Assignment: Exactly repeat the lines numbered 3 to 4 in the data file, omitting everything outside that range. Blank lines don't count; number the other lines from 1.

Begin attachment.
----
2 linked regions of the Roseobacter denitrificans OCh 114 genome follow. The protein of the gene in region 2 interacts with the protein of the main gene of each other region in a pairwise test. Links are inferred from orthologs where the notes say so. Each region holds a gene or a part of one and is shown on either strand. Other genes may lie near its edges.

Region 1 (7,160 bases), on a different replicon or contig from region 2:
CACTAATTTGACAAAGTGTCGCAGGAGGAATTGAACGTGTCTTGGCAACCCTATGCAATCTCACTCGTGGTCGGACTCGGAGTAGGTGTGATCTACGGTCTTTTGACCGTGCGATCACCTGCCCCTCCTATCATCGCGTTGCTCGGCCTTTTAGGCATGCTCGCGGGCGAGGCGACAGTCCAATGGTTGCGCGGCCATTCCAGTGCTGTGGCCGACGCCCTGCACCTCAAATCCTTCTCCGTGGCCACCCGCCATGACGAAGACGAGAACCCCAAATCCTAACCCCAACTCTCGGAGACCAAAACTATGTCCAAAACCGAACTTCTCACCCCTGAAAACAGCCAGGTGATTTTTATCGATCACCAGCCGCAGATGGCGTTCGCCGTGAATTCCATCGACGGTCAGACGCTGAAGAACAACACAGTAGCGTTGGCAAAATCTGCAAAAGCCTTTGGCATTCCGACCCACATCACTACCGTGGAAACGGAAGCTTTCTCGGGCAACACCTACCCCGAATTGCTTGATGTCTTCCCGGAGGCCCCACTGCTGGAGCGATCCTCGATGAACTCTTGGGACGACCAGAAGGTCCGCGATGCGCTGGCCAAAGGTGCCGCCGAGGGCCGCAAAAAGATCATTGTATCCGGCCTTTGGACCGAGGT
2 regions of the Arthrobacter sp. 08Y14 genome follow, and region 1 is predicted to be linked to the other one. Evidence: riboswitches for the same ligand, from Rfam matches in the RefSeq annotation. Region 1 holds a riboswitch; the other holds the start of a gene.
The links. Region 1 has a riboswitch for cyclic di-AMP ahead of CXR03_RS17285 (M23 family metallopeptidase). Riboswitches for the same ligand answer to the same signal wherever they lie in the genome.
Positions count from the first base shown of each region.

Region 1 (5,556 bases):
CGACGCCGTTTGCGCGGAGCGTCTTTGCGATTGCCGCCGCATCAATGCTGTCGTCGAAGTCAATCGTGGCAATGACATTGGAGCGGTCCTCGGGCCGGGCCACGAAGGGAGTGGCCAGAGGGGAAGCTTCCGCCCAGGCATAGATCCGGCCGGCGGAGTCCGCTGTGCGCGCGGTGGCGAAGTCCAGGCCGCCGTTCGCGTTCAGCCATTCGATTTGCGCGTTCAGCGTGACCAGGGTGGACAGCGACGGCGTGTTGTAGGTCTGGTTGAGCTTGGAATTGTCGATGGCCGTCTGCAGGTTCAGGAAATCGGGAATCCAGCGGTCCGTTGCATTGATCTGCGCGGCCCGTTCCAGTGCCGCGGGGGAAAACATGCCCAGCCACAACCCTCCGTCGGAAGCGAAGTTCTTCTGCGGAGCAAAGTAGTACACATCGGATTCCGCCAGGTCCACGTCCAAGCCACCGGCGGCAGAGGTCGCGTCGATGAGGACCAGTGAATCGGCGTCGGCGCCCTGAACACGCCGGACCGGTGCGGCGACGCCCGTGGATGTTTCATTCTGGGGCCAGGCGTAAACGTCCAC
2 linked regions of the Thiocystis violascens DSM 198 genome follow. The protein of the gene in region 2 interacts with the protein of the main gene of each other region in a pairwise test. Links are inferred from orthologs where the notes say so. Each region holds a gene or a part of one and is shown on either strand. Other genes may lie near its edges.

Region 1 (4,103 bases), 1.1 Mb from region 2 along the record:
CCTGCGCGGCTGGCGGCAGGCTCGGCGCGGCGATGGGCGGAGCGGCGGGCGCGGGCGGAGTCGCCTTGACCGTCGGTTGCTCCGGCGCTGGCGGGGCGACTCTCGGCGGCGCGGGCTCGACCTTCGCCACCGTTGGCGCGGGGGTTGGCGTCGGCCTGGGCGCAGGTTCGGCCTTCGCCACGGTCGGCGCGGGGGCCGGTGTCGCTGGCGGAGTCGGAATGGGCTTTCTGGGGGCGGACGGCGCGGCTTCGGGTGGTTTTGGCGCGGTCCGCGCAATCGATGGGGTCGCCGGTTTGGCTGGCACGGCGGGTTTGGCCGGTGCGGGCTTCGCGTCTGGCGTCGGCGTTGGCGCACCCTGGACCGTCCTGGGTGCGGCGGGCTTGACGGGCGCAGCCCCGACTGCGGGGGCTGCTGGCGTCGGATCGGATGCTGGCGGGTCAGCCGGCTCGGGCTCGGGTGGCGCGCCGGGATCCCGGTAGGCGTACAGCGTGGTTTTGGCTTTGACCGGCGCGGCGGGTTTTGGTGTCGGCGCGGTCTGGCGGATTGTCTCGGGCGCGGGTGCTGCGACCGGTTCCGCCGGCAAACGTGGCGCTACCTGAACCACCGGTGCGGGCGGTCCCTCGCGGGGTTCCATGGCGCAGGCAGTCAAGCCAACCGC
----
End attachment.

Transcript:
CACTAATTTGACAAAGTGTCGCAGGAGGAATTGAACGTGTCTTGGCAACCCTATGCAATCTCACTCGTGGTCGGACTCGGAGTAGGTGTGATCTACGGTCTTTTGACCGTGCGATCACCTGCCCCTCCTATCATCGCGTTGCTCGGCCTTTTAGGCATGCTCGCGGGCGAGGCGACAGTCCAATGGTTGCGCGGCCATTCCAGTGCTGTGGCCGACGCCCTGCACCTCAAATCCTTCTCCGTGGCCACCCGCCATGACGAAGACGAGAACCCCAAATCCTAACCCCAACTCTCGGAGACCAAAACTATGTCCAAAACCGAACTTCTCACCCCTGAAAACAGCCAGGTGATTTTTATCGATCACCAGCCGCAGATGGCGTTCGCCGTGAATTCCATCGACGGTCAGACGCTGAAGAACAACACAGTAGCGTTGGCAAAATCTGCAAAAGCCTTTGGCATTCCGACCCACATCACTACCGTGGAAACGGAAGCTTTCTCGGGCAACACCTACCCCGAATTGCTTGATGTCTTCCCGGAGGCCCCACTGCTGGAGCGATCCTCGATGAACTCTTGGGACGACCAGAAGGTCCGCGATGCGCTGGCCAAAGGTGCCGCCGAGGGCCGCAAAAAGATCATTGTATCCGGCCTTTGGACCGAGGT
2 regions of the Arthrobacter sp. 08Y14 genome follow, and region 1 is predicted to be linked to the other one. Evidence: riboswitches for the same ligand, from Rfam matches in the RefSeq annotation. Region 1 holds a riboswitch; the other holds the start of a gene.